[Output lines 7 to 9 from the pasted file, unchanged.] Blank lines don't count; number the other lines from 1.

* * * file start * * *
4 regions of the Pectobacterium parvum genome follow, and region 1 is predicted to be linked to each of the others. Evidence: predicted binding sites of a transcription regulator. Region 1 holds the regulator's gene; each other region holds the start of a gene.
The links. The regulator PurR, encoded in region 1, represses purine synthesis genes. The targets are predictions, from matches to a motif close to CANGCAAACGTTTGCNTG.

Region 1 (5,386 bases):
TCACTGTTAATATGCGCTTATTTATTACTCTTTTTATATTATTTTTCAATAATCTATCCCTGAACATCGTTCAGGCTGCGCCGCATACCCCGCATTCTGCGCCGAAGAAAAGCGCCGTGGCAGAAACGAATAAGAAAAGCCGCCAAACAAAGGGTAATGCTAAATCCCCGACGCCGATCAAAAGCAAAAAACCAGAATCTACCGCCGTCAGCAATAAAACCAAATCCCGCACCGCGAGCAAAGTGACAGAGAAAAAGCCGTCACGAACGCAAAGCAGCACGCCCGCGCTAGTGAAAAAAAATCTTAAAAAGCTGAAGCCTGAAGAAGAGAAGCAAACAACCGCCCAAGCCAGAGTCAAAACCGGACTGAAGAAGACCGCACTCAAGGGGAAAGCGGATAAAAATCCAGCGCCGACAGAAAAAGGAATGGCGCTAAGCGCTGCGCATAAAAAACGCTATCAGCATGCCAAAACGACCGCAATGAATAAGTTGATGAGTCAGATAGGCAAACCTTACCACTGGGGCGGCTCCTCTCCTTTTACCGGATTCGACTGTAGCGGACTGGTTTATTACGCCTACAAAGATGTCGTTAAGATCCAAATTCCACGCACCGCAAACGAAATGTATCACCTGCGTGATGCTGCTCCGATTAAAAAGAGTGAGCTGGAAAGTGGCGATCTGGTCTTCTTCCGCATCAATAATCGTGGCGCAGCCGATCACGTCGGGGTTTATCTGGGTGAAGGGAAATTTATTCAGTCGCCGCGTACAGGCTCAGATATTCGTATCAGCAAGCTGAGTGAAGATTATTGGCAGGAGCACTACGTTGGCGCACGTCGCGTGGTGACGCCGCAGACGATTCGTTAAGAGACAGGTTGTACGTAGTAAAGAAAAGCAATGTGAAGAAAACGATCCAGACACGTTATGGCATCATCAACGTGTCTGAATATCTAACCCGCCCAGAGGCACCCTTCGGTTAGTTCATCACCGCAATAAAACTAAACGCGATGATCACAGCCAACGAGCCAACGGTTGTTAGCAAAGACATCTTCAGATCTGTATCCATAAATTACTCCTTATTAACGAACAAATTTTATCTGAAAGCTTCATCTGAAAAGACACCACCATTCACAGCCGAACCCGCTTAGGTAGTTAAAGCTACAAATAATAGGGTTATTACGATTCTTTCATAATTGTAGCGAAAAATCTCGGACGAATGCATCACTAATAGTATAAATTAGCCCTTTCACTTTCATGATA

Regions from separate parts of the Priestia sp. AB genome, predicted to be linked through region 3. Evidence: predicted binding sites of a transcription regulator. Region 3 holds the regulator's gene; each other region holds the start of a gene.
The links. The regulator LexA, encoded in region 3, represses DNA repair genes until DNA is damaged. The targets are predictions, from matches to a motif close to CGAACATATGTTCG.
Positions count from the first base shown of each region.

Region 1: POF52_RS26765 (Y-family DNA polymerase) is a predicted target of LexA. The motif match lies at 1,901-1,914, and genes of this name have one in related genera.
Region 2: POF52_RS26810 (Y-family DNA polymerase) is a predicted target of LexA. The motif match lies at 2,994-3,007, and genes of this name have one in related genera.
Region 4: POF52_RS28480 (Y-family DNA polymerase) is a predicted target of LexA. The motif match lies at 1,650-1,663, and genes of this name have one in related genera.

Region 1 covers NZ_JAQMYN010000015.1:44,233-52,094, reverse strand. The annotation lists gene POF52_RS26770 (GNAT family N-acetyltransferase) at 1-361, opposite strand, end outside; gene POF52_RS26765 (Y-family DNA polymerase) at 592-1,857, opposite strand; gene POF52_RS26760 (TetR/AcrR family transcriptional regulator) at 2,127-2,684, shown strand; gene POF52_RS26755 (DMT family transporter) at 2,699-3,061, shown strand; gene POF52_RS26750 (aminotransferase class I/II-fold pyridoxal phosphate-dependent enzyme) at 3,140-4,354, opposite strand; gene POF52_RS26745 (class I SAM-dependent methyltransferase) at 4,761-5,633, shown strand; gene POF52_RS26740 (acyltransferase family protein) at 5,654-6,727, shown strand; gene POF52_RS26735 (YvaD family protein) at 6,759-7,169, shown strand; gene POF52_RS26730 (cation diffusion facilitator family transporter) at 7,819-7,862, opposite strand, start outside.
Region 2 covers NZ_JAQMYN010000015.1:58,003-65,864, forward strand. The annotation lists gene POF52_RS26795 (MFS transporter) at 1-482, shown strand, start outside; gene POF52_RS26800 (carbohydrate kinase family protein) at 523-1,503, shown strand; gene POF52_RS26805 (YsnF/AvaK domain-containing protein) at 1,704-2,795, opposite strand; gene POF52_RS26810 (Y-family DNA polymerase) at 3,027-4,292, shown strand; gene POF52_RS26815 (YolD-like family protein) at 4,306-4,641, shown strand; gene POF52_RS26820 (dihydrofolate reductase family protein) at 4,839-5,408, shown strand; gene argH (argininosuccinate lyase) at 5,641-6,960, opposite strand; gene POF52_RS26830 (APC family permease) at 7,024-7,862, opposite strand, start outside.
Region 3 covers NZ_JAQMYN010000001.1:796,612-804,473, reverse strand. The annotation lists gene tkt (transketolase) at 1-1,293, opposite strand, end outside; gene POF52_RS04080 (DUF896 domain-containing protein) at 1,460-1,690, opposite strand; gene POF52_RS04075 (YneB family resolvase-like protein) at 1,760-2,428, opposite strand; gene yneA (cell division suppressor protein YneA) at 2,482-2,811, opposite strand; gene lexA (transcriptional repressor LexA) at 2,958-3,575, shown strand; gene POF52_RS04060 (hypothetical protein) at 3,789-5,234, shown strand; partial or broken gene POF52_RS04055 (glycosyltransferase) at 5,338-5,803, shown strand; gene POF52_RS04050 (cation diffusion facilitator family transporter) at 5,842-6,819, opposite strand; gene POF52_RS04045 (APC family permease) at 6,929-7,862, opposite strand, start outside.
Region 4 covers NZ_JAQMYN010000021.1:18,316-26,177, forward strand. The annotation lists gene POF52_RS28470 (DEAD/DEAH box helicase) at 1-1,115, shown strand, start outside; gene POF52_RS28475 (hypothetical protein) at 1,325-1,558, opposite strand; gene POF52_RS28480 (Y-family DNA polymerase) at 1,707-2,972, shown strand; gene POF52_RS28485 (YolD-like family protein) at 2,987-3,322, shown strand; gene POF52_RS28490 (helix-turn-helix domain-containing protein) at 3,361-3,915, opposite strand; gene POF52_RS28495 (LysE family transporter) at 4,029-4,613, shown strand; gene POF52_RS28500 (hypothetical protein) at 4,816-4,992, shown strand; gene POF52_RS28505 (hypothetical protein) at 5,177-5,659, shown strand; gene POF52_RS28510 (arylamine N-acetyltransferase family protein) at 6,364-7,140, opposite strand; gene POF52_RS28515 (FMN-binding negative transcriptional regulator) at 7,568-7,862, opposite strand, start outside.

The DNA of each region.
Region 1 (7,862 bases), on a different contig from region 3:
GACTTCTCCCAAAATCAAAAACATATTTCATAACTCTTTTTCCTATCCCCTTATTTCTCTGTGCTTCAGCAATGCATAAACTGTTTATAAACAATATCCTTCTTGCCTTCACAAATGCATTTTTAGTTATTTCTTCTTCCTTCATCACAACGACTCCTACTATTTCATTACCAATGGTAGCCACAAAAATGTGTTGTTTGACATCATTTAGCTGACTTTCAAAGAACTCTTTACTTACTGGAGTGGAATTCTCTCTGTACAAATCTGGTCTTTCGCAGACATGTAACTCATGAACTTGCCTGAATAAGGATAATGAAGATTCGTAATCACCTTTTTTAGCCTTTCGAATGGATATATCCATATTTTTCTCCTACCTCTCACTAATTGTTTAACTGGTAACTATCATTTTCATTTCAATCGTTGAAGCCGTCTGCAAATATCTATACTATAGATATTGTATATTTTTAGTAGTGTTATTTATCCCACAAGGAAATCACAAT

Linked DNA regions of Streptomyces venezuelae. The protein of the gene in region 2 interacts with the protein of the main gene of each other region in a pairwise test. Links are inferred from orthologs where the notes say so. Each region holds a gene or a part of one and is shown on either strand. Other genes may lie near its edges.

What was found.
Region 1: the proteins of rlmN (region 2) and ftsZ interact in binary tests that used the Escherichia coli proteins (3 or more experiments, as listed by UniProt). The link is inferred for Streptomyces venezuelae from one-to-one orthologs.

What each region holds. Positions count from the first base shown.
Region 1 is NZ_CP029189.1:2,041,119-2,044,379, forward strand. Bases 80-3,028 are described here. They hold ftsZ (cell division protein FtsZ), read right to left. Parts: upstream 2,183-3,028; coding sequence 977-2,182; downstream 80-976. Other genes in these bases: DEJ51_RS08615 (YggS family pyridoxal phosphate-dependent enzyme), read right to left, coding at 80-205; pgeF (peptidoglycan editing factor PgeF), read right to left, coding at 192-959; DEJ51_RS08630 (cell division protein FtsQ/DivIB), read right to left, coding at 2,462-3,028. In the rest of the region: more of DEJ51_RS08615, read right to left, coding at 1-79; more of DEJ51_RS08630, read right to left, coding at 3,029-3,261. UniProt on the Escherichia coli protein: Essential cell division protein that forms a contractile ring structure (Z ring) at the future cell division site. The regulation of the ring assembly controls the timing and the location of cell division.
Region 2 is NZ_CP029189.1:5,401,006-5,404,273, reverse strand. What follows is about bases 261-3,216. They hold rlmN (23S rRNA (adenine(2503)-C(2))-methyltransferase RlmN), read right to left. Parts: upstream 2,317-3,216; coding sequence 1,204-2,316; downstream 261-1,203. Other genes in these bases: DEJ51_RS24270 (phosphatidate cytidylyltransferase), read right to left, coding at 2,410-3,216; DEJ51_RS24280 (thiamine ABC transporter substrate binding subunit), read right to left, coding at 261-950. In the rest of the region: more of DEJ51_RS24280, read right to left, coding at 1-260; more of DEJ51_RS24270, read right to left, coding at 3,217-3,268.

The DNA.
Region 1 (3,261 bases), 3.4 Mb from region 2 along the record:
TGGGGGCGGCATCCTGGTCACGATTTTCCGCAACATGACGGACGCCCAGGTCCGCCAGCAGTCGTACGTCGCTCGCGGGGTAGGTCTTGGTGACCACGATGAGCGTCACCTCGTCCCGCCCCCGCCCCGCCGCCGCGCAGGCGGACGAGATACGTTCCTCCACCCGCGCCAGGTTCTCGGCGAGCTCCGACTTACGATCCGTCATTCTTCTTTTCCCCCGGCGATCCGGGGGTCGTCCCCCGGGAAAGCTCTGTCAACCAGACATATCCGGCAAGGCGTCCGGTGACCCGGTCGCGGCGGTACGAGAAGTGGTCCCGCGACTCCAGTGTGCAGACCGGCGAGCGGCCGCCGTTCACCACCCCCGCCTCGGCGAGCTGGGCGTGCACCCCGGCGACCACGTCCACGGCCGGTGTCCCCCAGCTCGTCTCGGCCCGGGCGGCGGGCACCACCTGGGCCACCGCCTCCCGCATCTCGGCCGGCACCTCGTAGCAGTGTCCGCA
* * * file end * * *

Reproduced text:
Positions count from the first base shown of each region.

Region 1: POF52_RS26765 (Y-family DNA polymerase) is a predicted target of LexA. The motif match lies at 1,901-1,914, and genes of this name have one in related genera.
Region 2: POF52_RS26810 (Y-family DNA polymerase) is a predicted target of LexA. The motif match lies at 2,994-3,007, and genes of this name have one in related genera.